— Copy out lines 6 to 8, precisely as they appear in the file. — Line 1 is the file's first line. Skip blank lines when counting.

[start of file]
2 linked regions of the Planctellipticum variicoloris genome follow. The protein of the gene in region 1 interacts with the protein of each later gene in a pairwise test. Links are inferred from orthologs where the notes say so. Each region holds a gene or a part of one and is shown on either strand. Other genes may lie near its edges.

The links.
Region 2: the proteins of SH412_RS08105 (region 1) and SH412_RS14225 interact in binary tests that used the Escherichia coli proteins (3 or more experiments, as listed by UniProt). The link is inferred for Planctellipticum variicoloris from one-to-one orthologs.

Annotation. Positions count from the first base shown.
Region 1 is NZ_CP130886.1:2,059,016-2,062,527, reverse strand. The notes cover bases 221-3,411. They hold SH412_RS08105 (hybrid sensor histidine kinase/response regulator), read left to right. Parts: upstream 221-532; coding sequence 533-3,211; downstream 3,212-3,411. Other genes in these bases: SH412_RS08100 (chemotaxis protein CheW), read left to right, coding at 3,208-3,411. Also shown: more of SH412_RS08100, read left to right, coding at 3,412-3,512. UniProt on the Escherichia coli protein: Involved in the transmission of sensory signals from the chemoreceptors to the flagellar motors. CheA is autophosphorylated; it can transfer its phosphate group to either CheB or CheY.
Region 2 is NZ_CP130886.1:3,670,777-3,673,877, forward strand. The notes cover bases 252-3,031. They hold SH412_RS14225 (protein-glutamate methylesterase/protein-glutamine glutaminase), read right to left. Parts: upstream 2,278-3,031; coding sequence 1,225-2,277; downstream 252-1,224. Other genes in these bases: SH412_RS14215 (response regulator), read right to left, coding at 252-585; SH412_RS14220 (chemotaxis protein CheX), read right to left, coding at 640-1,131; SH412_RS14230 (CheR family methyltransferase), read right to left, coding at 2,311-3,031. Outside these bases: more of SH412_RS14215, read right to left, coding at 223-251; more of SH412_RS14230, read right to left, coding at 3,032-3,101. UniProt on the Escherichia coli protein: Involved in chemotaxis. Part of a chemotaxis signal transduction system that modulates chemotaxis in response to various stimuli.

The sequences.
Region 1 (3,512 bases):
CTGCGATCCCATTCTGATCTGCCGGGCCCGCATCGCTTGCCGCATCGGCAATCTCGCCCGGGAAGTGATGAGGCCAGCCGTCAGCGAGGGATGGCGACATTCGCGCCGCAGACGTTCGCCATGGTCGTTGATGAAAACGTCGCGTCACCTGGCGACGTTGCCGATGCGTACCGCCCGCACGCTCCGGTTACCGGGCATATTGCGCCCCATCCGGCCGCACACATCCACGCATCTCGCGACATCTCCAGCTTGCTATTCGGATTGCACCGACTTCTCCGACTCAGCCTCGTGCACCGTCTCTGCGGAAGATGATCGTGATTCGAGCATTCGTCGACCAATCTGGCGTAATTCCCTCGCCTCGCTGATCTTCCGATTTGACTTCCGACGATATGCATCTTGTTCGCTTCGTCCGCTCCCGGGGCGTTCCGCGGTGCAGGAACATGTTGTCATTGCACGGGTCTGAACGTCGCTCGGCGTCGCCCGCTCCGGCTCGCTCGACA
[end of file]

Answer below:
Region 2 is NZ_CP130886.1:3,670,777-3,673,877, forward strand. The notes cover bases 252-3,031. They hold SH412_RS14225 (protein-glutamate methylesterase/protein-glutamine glutaminase), read right to left. Parts: upstream 2,278-3,031; coding sequence 1,225-2,277; downstream 252-1,224. Other genes in these bases: SH412_RS14215 (response regulator), read right to left, coding at 252-585; SH412_RS14220 (chemotaxis protein CheX), read right to left, coding at 640-1,131; SH412_RS14230 (CheR family methyltransferase), read right to left, coding at 2,311-3,031. Outside these bases: more of SH412_RS14215, read right to left, coding at 223-251; more of SH412_RS14230, read right to left, coding at 3,032-3,101. UniProt on the Escherichia coli protein: Involved in chemotaxis. Part of a chemotaxis signal transduction system that modulates chemotaxis in response to various stimuli.

The sequences.
Region 1 (3,512 bases):